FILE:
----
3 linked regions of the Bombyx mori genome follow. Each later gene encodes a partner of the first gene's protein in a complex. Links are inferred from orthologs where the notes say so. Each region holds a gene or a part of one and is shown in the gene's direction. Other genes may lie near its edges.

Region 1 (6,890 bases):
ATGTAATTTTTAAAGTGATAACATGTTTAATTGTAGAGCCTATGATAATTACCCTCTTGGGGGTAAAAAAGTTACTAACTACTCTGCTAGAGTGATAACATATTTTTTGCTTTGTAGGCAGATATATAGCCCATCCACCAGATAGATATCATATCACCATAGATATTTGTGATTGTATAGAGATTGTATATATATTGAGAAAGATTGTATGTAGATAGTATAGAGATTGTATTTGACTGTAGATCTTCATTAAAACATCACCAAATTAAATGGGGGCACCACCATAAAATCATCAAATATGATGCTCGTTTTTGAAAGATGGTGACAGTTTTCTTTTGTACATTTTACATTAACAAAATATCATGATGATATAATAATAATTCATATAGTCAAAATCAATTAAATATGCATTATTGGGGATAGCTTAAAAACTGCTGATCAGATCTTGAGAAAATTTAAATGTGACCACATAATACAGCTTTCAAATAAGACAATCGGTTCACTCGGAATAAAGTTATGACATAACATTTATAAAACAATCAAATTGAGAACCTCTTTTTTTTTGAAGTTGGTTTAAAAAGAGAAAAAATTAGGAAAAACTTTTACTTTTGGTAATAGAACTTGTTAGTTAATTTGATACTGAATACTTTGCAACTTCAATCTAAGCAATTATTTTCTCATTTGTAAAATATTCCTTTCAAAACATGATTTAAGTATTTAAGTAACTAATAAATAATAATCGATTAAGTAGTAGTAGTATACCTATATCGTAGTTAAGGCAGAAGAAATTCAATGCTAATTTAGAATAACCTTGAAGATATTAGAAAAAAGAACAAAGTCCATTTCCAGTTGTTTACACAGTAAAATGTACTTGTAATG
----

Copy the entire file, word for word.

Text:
3 linked regions of the Bombyx mori genome follow. Each later gene encodes a partner of the first gene's protein in a complex. Links are inferred from orthologs where the notes say so. Each region holds a gene or a part of one and is shown in the gene's direction. Other genes may lie near its edges.

Region 1 (6,890 bases):
ATGTAATTTTTAAAGTGATAACATGTTTAATTGTAGAGCCTATGATAATTACCCTCTTGGGGGTAAAAAAGTTACTAACTACTCTGCTAGAGTGATAACATATTTTTTGCTTTGTAGGCAGATATATAGCCCATCCACCAGATAGATATCATATCACCATAGATATTTGTGATTGTATAGAGATTGTATATATATTGAGAAAGATTGTATGTAGATAGTATAGAGATTGTATTTGACTGTAGATCTTCATTAAAACATCACCAAATTAAATGGGGGCACCACCATAAAATCATCAAATATGATGCTCGTTTTTGAAAGATGGTGACAGTTTTCTTTTGTACATTTTACATTAACAAAATATCATGATGATATAATAATAATTCATATAGTCAAAATCAATTAAATATGCATTATTGGGGATAGCTTAAAAACTGCTGATCAGATCTTGAGAAAATTTAAATGTGACCACATAATACAGCTTTCAAATAAGACAATCGGTTCACTCGGAATAAAGTTATGACATAACATTTATAAAACAATCAAATTGAGAACCTCTTTTTTTTTGAAGTTGGTTTAAAAAGAGAAAAAATTAGGAAAAACTTTTACTTTTGGTAATAGAACTTGTTAGTTAATTTGATACTGAATACTTTGCAACTTCAATCTAAGCAATTATTTTCTCATTTGTAAAATATTCCTTTCAAAACATGATTTAAGTATTTAAGTAACTAATAAATAATAATCGATTAAGTAGTAGTAGTATACCTATATCGTAGTTAAGGCAGAAGAAATTCAATGCTAATTTAGAATAACCTTGAAGATATTAGAAAAAAGAACAAAGTCCATTTCCAGTTGTTTACACAGTAAAATGTACTTGTAATG